Wednesday, November 16, 2011

Knitted Art - Who Really Does the Knitting?

I'm currently reading Astounding Knits by Lela Nargi. It covers many  artists who work with knitting as a form of expression. What suddenly struck me as I was reading the artist explanations of the work is how many of them rely on other knitters to produce their work. In some cases it is because they work with "found" objects like thrift store sweaters and integrate them into installation work. In others the artist does the the design work and then gets other knitters to do much of the knitting. This is most common in the large scale installation work.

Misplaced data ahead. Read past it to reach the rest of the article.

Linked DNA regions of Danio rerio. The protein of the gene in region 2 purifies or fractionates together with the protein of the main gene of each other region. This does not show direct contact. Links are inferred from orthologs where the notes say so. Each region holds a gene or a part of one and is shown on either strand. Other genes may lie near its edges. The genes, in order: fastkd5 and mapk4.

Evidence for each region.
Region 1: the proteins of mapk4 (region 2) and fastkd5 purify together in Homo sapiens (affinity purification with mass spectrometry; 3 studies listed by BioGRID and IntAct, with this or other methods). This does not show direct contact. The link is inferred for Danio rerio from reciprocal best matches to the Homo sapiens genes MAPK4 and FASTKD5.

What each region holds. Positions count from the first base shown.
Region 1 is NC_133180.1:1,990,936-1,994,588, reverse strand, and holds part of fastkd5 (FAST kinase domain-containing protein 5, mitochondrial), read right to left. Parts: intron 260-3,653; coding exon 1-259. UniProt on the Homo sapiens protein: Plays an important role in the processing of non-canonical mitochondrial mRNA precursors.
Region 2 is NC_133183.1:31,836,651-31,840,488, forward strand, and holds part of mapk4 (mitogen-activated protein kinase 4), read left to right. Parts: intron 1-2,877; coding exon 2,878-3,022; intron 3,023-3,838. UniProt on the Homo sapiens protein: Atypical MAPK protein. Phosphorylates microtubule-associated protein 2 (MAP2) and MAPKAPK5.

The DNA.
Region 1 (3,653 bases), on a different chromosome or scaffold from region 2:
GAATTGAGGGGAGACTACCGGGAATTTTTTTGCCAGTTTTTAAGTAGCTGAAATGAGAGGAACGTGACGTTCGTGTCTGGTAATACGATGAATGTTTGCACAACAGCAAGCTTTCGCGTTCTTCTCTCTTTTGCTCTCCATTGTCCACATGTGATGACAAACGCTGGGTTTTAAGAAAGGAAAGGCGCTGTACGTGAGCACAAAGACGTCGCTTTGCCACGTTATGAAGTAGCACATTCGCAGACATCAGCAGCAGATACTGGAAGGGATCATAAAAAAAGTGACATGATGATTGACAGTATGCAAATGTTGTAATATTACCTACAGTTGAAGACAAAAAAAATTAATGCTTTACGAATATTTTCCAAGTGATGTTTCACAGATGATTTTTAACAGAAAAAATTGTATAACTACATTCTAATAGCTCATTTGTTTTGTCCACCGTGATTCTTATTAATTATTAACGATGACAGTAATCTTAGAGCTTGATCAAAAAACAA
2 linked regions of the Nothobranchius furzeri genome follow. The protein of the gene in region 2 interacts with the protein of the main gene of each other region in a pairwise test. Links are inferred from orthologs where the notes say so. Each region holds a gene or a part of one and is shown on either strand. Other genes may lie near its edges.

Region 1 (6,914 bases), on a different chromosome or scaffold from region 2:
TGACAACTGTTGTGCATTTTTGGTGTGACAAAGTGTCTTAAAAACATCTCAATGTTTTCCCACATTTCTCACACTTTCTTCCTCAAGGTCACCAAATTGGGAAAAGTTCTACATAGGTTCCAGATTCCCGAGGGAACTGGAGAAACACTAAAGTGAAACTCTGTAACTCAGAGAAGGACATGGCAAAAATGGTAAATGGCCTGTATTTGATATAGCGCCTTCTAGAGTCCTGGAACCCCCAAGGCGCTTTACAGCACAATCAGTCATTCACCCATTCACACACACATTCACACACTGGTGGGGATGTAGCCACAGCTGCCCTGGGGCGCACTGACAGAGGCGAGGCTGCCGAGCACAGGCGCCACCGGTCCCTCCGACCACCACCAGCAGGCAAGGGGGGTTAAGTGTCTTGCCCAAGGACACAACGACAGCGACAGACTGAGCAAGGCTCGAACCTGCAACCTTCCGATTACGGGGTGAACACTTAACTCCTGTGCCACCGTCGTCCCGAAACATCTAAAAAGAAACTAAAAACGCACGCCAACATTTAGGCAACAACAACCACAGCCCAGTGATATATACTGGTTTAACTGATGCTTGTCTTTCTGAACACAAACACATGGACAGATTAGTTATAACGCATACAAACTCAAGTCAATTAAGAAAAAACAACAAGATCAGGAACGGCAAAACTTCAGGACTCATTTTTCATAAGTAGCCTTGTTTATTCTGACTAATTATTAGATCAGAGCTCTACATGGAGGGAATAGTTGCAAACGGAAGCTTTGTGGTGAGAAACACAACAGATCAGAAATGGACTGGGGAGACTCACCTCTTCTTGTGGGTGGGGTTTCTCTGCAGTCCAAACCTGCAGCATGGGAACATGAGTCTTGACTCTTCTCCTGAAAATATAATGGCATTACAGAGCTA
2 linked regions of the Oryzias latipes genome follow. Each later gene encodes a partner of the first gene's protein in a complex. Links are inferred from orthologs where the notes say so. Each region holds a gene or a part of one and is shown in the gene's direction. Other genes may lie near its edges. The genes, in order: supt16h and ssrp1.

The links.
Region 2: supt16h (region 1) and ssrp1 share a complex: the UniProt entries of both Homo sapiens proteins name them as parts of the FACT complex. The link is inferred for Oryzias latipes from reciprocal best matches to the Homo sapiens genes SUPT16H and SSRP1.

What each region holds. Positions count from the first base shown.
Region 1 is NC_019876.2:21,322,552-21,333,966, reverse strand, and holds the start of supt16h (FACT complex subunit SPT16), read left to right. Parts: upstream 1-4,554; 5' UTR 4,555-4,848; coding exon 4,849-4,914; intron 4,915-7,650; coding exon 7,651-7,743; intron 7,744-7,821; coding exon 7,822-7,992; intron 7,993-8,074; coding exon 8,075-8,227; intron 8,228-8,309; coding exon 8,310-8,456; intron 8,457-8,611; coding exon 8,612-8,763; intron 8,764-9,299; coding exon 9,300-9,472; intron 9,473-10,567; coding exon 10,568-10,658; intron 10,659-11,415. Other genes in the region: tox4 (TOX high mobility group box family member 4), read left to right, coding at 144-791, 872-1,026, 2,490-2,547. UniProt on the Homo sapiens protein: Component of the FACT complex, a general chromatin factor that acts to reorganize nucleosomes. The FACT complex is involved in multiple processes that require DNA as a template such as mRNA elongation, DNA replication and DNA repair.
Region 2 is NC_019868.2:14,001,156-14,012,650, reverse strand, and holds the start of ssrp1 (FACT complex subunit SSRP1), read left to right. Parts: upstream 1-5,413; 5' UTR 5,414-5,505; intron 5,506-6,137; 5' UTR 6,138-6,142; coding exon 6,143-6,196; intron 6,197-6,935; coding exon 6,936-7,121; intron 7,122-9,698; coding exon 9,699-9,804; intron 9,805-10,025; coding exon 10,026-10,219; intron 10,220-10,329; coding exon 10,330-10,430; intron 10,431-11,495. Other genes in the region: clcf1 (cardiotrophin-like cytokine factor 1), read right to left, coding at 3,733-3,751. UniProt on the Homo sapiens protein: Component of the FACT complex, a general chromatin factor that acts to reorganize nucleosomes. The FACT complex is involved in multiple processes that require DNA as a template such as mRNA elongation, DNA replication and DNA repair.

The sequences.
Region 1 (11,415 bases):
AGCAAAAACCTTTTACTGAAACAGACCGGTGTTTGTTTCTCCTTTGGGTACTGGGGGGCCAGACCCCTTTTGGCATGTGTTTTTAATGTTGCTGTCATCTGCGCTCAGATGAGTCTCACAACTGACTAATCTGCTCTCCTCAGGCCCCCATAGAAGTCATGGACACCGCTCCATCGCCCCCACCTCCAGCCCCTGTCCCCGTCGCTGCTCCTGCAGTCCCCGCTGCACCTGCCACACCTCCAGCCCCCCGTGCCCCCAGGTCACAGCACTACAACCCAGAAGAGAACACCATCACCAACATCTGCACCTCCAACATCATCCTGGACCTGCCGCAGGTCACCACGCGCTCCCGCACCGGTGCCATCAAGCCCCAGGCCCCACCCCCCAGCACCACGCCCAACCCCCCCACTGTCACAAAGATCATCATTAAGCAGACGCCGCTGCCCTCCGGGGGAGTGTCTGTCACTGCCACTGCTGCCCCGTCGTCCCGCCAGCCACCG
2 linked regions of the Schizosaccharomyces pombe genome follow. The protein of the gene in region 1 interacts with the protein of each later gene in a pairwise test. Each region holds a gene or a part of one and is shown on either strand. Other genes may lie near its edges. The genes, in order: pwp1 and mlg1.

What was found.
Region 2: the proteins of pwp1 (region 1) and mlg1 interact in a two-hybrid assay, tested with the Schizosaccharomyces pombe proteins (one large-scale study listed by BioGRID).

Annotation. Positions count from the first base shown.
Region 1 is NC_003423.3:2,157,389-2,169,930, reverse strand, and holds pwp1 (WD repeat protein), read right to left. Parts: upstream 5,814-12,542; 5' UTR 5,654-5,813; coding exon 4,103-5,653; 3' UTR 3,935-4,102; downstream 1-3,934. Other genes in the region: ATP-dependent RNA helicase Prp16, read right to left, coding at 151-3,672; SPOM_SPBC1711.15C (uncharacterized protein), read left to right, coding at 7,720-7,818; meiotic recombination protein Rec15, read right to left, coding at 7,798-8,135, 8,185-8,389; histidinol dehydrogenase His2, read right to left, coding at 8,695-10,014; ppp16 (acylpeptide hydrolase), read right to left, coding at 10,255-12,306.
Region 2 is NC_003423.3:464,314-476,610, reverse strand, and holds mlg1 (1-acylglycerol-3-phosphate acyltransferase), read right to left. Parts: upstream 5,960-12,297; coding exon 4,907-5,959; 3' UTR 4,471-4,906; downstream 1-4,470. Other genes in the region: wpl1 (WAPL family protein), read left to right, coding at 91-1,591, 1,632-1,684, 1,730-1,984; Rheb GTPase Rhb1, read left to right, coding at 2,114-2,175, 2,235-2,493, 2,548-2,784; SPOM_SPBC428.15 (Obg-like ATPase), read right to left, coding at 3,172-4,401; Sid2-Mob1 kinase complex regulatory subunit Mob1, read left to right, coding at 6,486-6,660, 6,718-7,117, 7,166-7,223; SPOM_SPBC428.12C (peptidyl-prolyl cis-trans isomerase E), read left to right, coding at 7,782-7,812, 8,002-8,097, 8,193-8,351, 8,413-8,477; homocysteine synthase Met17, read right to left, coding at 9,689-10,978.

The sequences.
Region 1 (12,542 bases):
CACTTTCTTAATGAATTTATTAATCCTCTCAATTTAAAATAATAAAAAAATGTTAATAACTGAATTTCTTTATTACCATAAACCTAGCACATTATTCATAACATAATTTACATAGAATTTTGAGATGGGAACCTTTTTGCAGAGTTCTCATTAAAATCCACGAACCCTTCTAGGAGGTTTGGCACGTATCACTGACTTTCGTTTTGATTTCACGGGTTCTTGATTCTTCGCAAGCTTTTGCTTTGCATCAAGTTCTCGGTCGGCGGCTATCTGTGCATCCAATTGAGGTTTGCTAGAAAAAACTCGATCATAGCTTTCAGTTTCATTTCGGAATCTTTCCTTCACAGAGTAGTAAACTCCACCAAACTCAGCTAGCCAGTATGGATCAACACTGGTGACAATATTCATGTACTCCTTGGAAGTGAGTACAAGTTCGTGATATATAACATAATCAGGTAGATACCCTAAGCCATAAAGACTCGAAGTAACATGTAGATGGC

I know other artists like Jeff Koons, have a studio system that involves assistants creating their paintings and sculptures or they out source work to China. When Jeff was interviewed here he said "I used to make all my own sculpture, my paintings, but if I did that it would severely limit the range of projects that I could be involved with. I follow my interests in some way that feels profound to me, those that seem to have a deeper meaning. I feel completely free to do whatever I want to do. But I have to edit my work a lot, because of the process, the amount of time it takes to actually make things, you really have to make the things you want to make, otherwise you’re wasting a lot of energy."

In his comments, while he acknowledges not creating the work personally, it is clear that having others make the pieces has no impact on his ownership of the art work as his. I'm curious, how many of you realized that the artist can be very distant from the actual knitting of the art?

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